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by Jace Stolfo
on Thursday, April 11th, 2013 at 12:35pm.
Ada County new construction sales in March 2013 were up 54% compared to the same month the previous year. This is a continuation of the steady improvement we've seen in the new home market for quite some time. In fact, this is the 21st consecutive month of year-over-year increases in Ada County. As you can see in the graph below, January & February saw modest (relatively) improvements with 20% and 27% increases. May and October of last year saw new home sales more than the double previous year.
One of the driving factors for the increase in demand for new homes in the Boise area is the relatively low supply of homes for sale. During March 2013, there were just 1,787 homes for sale in Ada County. Compared to inventory in previous years, this is substantially fewer:
Why are there so few homes for sale in the Boise area? Perhaps the largest contributing factor is it doesn't make financial sense for many homeowners to sell. Many people bought at the peak of the market in 2006 - 2007, and while home values have been rapidly rising, they are still substantially below where people paid (or their mortgages). Many homeowners are waiting for values to continue to rise before selling their property.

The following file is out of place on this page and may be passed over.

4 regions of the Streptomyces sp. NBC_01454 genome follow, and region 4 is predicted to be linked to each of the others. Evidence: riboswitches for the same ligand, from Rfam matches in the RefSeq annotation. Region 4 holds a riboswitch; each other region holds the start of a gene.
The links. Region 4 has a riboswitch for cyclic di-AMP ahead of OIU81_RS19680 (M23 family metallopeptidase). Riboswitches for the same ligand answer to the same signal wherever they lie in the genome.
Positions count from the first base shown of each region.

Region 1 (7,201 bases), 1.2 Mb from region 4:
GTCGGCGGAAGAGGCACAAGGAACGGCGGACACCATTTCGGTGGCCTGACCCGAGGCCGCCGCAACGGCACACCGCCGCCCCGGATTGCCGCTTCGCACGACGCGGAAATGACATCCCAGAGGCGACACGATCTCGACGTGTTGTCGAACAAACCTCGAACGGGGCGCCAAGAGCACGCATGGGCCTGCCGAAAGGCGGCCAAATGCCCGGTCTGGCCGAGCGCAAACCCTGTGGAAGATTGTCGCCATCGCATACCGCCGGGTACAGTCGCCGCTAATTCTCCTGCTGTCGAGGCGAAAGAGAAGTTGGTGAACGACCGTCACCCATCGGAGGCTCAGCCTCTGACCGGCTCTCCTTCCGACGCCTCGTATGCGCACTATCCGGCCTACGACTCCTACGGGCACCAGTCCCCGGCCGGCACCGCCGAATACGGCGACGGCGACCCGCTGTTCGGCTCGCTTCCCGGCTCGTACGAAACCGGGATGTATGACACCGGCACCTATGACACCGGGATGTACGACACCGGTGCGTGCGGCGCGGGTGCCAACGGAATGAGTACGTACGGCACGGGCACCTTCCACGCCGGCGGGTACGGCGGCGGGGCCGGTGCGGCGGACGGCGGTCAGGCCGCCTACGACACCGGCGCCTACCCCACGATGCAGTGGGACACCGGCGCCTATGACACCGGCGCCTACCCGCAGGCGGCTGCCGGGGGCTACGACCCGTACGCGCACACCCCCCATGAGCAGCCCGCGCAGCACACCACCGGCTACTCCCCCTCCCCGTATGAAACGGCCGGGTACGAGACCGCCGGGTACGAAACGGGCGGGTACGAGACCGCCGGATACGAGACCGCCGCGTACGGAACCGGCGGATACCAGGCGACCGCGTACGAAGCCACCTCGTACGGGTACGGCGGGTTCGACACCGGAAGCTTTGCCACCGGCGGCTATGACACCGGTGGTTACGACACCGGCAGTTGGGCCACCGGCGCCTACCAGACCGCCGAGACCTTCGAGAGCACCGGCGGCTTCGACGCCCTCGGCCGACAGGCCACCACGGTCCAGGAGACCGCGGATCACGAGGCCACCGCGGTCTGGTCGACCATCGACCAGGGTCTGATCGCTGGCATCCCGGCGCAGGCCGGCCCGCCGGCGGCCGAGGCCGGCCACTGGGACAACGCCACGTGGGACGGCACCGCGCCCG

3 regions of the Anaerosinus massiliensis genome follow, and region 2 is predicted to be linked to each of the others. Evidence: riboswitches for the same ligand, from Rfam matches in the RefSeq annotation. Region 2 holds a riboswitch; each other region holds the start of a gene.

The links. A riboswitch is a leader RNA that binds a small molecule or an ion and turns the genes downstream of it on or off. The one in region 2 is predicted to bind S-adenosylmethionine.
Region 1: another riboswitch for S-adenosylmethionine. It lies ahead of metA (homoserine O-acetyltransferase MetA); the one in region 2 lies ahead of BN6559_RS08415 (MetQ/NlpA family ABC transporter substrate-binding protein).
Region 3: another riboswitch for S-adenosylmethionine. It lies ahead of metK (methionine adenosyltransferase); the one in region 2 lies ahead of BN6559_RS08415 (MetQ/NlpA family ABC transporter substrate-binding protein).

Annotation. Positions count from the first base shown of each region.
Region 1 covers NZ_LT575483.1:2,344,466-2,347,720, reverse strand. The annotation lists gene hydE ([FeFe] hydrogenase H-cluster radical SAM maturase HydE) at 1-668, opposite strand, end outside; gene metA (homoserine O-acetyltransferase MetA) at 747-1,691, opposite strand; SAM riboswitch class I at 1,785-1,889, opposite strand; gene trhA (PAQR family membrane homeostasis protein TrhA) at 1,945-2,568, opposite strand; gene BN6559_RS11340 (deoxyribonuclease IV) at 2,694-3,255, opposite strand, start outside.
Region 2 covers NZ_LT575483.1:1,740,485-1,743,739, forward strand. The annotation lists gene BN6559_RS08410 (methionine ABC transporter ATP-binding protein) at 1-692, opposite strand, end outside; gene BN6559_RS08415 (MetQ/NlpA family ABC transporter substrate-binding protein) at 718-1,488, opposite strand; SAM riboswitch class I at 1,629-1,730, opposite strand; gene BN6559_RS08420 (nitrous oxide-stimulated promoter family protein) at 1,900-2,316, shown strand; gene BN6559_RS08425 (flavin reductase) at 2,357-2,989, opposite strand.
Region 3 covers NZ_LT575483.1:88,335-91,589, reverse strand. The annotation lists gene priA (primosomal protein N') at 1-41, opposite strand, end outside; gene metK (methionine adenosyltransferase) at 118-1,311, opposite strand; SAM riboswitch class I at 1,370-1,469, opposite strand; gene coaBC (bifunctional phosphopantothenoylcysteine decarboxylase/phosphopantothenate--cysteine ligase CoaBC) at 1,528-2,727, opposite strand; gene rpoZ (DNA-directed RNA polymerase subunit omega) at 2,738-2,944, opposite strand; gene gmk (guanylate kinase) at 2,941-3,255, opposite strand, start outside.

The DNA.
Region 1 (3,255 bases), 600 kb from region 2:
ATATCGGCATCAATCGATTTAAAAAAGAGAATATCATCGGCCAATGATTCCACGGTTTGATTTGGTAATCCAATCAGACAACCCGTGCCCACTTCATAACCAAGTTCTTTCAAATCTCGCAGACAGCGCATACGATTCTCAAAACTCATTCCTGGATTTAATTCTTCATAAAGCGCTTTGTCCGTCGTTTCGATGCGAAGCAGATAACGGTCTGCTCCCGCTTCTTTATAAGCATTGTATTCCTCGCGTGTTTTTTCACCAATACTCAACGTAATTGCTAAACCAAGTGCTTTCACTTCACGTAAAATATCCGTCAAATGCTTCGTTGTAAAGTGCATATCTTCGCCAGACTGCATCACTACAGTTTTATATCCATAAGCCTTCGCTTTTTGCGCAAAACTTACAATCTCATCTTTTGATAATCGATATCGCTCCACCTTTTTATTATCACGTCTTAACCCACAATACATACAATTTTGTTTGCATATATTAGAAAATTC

Should you consider selling now? If you'd be purchasing another home, right now is an excellent time to sell a home in Ada County. Interest rates are still near historic lows, and over the life of a loan, could save you a substantial sum of interest paid.
Home loan rates today are 3.5% for a 30 year fixed-rate mortgage (www.iccu.com on 4/11/13). For a $200,000 mortgage, the total interest paid over 30 years would be $123,311.97. If interest rates went up to 5.5%, the total interest paid over 30 years would be $208,806.9. Interest Rates about 5 years were between 5.5% - 6.5% (which were still considered historically low).
If you'd be selling, but not entering the Boise home market to purchase, right now might not be the ideal time to sell. Most indicators seem to point to a continued upward pressure on home prices, and it may be a better financial decision to wait.
Another option some homeowners consider is to turn their current property into a rental, and purchase another property. That way they try and secure the "best of both worlds" - Rising home prices on their existing home, while locking in a low-rate (and still relatively low home price) on the new home. Of course, there's some cons to this approach as well like finding a quality tenant, landlord headaches, and more lending restrictions.
If you'd like to discuss these options and the details of your specific situation, please feel free to contact us.